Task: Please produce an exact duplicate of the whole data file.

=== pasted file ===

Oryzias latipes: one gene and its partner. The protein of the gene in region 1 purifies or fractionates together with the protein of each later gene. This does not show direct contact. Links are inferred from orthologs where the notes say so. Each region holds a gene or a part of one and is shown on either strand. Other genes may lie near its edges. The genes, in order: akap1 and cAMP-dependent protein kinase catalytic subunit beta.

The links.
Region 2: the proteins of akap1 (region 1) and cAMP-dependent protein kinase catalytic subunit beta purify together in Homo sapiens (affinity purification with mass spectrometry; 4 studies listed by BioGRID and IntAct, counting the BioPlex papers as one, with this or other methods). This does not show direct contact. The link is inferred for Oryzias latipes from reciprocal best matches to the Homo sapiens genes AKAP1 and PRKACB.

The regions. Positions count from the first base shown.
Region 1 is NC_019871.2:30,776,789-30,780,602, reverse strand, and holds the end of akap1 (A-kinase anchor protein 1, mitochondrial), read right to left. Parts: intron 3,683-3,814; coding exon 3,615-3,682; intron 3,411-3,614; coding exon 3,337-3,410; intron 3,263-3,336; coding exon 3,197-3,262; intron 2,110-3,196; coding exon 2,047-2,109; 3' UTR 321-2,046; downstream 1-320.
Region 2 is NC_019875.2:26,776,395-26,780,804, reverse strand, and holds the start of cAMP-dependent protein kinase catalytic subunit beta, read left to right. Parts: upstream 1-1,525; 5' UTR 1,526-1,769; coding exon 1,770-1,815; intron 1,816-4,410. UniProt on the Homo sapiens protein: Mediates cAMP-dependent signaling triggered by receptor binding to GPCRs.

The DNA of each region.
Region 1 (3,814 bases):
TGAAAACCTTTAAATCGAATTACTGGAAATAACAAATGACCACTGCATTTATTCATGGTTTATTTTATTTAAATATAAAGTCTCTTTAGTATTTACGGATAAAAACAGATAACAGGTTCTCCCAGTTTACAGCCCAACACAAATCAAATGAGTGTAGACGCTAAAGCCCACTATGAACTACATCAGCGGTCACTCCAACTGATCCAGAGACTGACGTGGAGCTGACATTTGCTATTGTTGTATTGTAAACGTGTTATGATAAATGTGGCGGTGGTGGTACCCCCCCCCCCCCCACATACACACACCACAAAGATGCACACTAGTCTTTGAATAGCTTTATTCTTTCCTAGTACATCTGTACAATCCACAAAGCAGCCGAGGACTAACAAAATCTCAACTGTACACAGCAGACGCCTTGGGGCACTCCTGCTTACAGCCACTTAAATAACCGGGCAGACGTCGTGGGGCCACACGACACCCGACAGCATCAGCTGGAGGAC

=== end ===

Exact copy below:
Oryzias latipes: one gene and its partner. The protein of the gene in region 1 purifies or fractionates together with the protein of each later gene. This does not show direct contact. Links are inferred from orthologs where the notes say so. Each region holds a gene or a part of one and is shown on either strand. Other genes may lie near its edges. The genes, in order: akap1 and cAMP-dependent protein kinase catalytic subunit beta.

The links.
Region 2: the proteins of akap1 (region 1) and cAMP-dependent protein kinase catalytic subunit beta purify together in Homo sapiens (affinity purification with mass spectrometry; 4 studies listed by BioGRID and IntAct, counting the BioPlex papers as one, with this or other methods). This does not show direct contact. The link is inferred for Oryzias latipes from reciprocal best matches to the Homo sapiens genes AKAP1 and PRKACB.

The regions. Positions count from the first base shown.
Region 1 is NC_019871.2:30,776,789-30,780,602, reverse strand, and holds the end of akap1 (A-kinase anchor protein 1, mitochondrial), read right to left. Parts: intron 3,683-3,814; coding exon 3,615-3,682; intron 3,411-3,614; coding exon 3,337-3,410; intron 3,263-3,336; coding exon 3,197-3,262; intron 2,110-3,196; coding exon 2,047-2,109; 3' UTR 321-2,046; downstream 1-320.
Region 2 is NC_019875.2:26,776,395-26,780,804, reverse strand, and holds the start of cAMP-dependent protein kinase catalytic subunit beta, read left to right. Parts: upstream 1-1,525; 5' UTR 1,526-1,769; coding exon 1,770-1,815; intron 1,816-4,410. UniProt on the Homo sapiens protein: Mediates cAMP-dependent signaling triggered by receptor binding to GPCRs.

The DNA of each region.
Region 1 (3,814 bases):
TGAAAACCTTTAAATCGAATTACTGGAAATAACAAATGACCACTGCATTTATTCATGGTTTATTTTATTTAAATATAAAGTCTCTTTAGTATTTACGGATAAAAACAGATAACAGGTTCTCCCAGTTTACAGCCCAACACAAATCAAATGAGTGTAGACGCTAAAGCCCACTATGAACTACATCAGCGGTCACTCCAACTGATCCAGAGACTGACGTGGAGCTGACATTTGCTATTGTTGTATTGTAAACGTGTTATGATAAATGTGGCGGTGGTGGTACCCCCCCCCCCCCCACATACACACACCACAAAGATGCACACTAGTCTTTGAATAGCTTTATTCTTTCCTAGTACATCTGTACAATCCACAAAGCAGCCGAGGACTAACAAAATCTCAACTGTACACAGCAGACGCCTTGGGGCACTCCTGCTTACAGCCACTTAAATAACCGGGCAGACGTCGTGGGGCCACACGACACCCGACAGCATCAGCTGGAGGAC